In response to the Polish Institute of National Remembrance’s (IPN) call to comment on foreign media reports, German authorities, including the Labour Ministry, denied on Wednesday that they had been paying out post-WWII pensions to Nazi collaborators.
“Such pensions would be scandalous,” wrote the IPN, stressing, nonetheless, that “pensions for collaborating with the Nazi regime” should not be mistaken with “compensation paid to Polish citizens who were victims of the German persecutions.”
The IPN reported on Wednesday that articles appeared on www.francetvinfo.fr in February 2019 citing the French Press Agency (AFP) who wrote that in a few European states, including Poland, there are people receiving pensions from Germany for collaborating with the Nazi regime.
It was stressed in the AFP press release cited by the website that the German Labour and Social Affairs Ministry was the source of this information. As a result, the IPN asked the ministry whether this information reflects reality. The IPN also requested the ministry to specify the number of these pensions and provide information on what grounds they are paid out to Polish citizens.
The German Ministry part answered that “individuals who collaborated with the Nazi regime are not receiving any pensions from Germany”. State Ministry of Baden-Württemberg of Social Affairs and Integration wrote that “the information originating from the foreign press is false and misleading in this regard.”
The Baden-Württemberg and North Rhine-Westphalia member states of the Federal Republic of Germany are responsible for specifying the range and amount of pensions paid to Polish citizen who were victims of the Nazi regime.
The letter to IPN also states that “entities who were found guilty of war crimes and crimes against humanity are not eligible to receiving pensions.” Moreover, the letter reads that “there are currently (end of 2018) 300 individuals living in Poland who receive war victims’ pensions as victims or families of a deceased victim as stated in classifications specified by Baden-Württemberg law.”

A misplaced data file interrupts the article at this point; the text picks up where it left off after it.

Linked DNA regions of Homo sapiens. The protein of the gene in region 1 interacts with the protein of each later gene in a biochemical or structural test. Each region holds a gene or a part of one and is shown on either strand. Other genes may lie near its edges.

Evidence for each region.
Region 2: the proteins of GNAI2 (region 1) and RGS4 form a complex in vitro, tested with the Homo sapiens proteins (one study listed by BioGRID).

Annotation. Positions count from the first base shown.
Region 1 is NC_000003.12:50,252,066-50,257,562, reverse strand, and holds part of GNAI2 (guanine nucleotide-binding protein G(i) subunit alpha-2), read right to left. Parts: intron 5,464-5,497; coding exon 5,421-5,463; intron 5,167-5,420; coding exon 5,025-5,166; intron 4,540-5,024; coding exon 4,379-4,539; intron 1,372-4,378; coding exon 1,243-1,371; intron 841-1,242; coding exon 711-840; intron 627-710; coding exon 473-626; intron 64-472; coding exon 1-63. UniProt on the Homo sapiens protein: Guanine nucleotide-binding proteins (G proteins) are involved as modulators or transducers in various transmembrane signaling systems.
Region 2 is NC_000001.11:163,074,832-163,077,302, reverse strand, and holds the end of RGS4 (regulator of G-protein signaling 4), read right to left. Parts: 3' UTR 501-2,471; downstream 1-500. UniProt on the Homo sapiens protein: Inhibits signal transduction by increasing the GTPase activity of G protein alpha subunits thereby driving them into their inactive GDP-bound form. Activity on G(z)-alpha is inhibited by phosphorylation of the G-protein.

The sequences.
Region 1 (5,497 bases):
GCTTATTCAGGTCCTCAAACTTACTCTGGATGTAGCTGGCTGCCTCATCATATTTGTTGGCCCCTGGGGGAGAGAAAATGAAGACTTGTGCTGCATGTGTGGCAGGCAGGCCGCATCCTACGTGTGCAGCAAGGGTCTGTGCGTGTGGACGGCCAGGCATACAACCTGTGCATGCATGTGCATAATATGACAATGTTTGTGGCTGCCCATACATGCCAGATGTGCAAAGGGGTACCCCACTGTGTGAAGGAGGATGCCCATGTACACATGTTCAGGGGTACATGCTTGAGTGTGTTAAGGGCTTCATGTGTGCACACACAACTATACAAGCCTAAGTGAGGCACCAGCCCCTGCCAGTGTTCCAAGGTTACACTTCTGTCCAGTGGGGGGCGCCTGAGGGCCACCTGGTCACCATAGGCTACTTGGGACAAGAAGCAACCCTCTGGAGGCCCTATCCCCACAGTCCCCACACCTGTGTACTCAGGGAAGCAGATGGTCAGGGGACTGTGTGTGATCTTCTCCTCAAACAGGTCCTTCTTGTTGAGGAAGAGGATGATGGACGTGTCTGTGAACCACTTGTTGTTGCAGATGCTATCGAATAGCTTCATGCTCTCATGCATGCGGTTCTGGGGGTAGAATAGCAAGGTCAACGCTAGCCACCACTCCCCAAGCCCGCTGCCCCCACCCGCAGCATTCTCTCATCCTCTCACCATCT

IPN deputy head Mateusz Szpytma said that the case exemplifies how some foreign media falsify WWII history, adding that “so far it has been written that Poles are also responsible for the Holocaust. This time it was written that Poles are the most numerous recipients of pensions for collaborating with ‘the Nazis’. It must be constantly reiterated that, from day one of WWII, Poland was fighting the Third German Reich that murdered millions of Poles. Poland suffered great material losses too.”
Mr Szpytma said that the IPN report on “pensions” will be sent to foreign press agencies, including the AFP. “The IPN will monitor whether the report is published along with appropriate rectifications by the press agencies and numerous Western European and Russian websites, including www.francetvinfo.fr, that have been writing on this topic.”
The IPN, who is still waiting for North Rhine-Westphalia ministry’s answer, recalled that people who served in the Wehrmacht and other military units such as the Waffen-SS are not entitled to additional benefits.